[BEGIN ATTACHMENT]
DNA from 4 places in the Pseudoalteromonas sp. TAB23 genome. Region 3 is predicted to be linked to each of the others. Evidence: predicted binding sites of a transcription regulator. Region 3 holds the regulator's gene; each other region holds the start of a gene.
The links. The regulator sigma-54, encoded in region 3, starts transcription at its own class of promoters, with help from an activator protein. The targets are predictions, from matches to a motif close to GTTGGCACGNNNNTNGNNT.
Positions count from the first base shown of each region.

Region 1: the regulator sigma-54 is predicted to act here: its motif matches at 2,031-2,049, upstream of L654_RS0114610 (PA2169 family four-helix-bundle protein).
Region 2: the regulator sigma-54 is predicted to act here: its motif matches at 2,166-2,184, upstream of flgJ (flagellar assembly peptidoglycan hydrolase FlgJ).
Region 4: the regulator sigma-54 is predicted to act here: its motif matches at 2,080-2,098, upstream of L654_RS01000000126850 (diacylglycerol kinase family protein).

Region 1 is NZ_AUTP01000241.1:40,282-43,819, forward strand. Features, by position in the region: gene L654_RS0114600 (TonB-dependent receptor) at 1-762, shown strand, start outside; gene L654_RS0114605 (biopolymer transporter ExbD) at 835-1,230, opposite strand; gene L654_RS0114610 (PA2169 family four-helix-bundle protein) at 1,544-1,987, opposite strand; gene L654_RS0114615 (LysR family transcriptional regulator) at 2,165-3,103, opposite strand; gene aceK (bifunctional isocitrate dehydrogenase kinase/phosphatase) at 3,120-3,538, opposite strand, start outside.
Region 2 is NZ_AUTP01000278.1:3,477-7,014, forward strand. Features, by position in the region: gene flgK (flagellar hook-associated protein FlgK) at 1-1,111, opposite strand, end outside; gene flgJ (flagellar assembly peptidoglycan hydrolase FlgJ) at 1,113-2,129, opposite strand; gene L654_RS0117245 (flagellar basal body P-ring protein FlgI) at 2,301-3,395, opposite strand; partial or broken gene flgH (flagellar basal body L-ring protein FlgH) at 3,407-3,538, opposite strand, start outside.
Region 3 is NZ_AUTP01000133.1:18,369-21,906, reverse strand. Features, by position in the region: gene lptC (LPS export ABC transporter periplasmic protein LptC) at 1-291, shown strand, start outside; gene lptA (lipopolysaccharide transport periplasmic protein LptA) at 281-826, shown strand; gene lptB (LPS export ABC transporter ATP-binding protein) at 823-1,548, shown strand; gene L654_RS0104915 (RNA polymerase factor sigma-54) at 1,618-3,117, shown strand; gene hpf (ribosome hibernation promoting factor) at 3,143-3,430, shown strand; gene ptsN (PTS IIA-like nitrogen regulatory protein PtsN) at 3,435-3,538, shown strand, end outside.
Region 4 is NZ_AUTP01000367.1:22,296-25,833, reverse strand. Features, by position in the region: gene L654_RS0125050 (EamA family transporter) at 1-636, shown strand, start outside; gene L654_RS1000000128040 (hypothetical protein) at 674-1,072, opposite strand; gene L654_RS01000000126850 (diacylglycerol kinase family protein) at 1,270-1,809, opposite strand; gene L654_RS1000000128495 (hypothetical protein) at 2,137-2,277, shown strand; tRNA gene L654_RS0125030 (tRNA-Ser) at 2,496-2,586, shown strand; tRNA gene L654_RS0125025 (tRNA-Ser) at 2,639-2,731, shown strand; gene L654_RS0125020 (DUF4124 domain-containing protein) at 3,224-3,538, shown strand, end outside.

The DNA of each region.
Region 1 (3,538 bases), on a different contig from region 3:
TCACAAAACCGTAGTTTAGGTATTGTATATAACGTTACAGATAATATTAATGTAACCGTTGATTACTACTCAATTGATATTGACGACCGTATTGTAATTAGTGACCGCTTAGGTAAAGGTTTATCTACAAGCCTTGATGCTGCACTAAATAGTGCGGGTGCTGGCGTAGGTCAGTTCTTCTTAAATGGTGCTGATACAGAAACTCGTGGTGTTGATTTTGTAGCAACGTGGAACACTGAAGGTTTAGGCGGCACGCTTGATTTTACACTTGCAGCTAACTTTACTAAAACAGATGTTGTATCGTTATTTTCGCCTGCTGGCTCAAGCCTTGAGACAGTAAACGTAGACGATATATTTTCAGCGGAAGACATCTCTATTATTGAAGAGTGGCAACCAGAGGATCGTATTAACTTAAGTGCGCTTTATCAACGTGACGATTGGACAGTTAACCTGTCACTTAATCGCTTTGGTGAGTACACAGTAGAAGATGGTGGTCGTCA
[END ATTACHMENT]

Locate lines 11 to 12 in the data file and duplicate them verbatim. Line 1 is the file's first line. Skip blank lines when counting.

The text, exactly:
The DNA of each region.
Region 1 (3,538 bases), on a different contig from region 3: